Why should you develop high potential employees? This seems like a ridiculous question. Isn’t it obvious why you should develop your high potentials? Yet so many companies take their high potentials for granted. It’s easy to do. Think about these individuals in your organization. They often outwork their peers, get along well with others and, usually, if they want or need to learn something, they’ll take it upon themselves to figure it out. They ask the right questions, don’t create drama, and are all-in. Let’s call them our HPs.Read More›
Picture this scenario: People at work are unengaged. You can feel your direct reports whispering about you around the water cooler. Sometimes you feel walked on. And your team thinks that they can get away with anything…because you won’t do anything about it. Does any of this sound familiar?Read More›
For many companies, this time of year is budget season. I know, you’re thinking…oh joy! Don’t remind me. But we bring this up for an important reason: the development of your employees. It’s pretty easy to view employee training as an expense to be managed; as just another line item or as an area to cut to balance your budget.
But do you know the result of this mindset? It can create a reactionary culture of supervisors that wait to act until something negative happens. Or it can result in employees learning to take action after something is a problem, instead of planning to eliminate it. It can create misalignment in your company’s goals, take away from employee engagement, and bring about a culture you’re not exactly happy about.
“Having a functional training budget is a critical component to your corporate strategy.”
A comprehensive training plan and training budget should be viewed as an investment…not just as an expense. Employee training doesn’t have to be cost prohibitive. And it can provide a measurable return on investment that not only justifies, but validates the expense.Read More›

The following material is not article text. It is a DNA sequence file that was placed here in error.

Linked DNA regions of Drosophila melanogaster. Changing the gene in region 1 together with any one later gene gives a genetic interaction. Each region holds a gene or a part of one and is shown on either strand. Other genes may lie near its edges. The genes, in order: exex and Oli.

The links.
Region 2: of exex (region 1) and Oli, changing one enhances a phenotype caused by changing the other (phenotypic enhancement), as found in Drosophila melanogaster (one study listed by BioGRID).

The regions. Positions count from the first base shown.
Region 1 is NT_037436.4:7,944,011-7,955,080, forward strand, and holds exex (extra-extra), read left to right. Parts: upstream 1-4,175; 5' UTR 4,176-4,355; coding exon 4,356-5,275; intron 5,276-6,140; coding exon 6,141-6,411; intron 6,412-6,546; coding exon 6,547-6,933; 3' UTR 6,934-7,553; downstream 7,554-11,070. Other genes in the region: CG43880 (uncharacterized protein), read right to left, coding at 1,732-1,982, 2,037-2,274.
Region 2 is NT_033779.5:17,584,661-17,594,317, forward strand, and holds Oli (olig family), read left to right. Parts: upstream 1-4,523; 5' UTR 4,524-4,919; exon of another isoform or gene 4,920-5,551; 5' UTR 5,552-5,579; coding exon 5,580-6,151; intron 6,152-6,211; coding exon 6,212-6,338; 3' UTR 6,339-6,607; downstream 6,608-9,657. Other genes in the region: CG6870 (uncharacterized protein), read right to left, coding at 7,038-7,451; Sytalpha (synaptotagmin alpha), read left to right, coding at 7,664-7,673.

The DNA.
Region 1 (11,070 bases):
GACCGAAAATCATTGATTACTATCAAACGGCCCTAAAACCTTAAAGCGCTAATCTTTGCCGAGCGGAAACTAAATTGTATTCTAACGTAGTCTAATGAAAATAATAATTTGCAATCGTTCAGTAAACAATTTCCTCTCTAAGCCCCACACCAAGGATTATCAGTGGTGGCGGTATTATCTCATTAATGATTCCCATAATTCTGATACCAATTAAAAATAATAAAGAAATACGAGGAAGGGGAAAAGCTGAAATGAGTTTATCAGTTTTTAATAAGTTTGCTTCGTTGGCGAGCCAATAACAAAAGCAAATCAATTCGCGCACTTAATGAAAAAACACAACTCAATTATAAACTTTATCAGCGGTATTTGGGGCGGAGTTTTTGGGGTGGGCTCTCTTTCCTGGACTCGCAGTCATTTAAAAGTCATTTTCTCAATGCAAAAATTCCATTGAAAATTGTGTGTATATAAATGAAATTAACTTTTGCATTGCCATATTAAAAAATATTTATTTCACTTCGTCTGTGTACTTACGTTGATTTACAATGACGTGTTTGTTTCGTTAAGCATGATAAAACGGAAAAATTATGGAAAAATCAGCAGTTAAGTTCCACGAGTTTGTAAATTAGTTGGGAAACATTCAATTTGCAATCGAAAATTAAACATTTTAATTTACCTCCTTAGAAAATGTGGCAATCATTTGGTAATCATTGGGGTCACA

There are all kinds of studies that show the main reasons people leave their jobs. One of the top reasons in almost every study is for lack of career development. So as an employee, you might ask yourself, “Who is responsible for my career development?”Read More›
We’re always talking to company owners or department heads, and one of the most frequent statements we hear is, “Our supervisors need help.” When we ask them to be more specific, often the reply has something to do with helping them get more productivity from the teams they lead.
Our question then becomes, “So, what do you want to do about it?”Read More›
Bottlenecks. Every company has them. What we don’t think about is the cost of each and every one of them. But think about it…the time it takes to elevate decisions and get all of the information from those who know, communicate the response, and perhaps justify it, all while doing other responsibilities takes too long and can be costly. The cost is more than just time itself; it’s an increase in frustration and a decline of motivation.Read More›
Being a manager has its ups and downs. Sometimes, your team is on a roll; they’re rock stars. Things are going great. They’re following your direction and they’re hitting goals. Then you get to celebrate! Other times, nothing seems to be going right. You know you’ve got good people, but you can’t get them to follow your lead. You coach and train them several times, and while most of them catch on, there’s that one person who will continually do things his own way, despite all the time you spent training and coaching.Read More›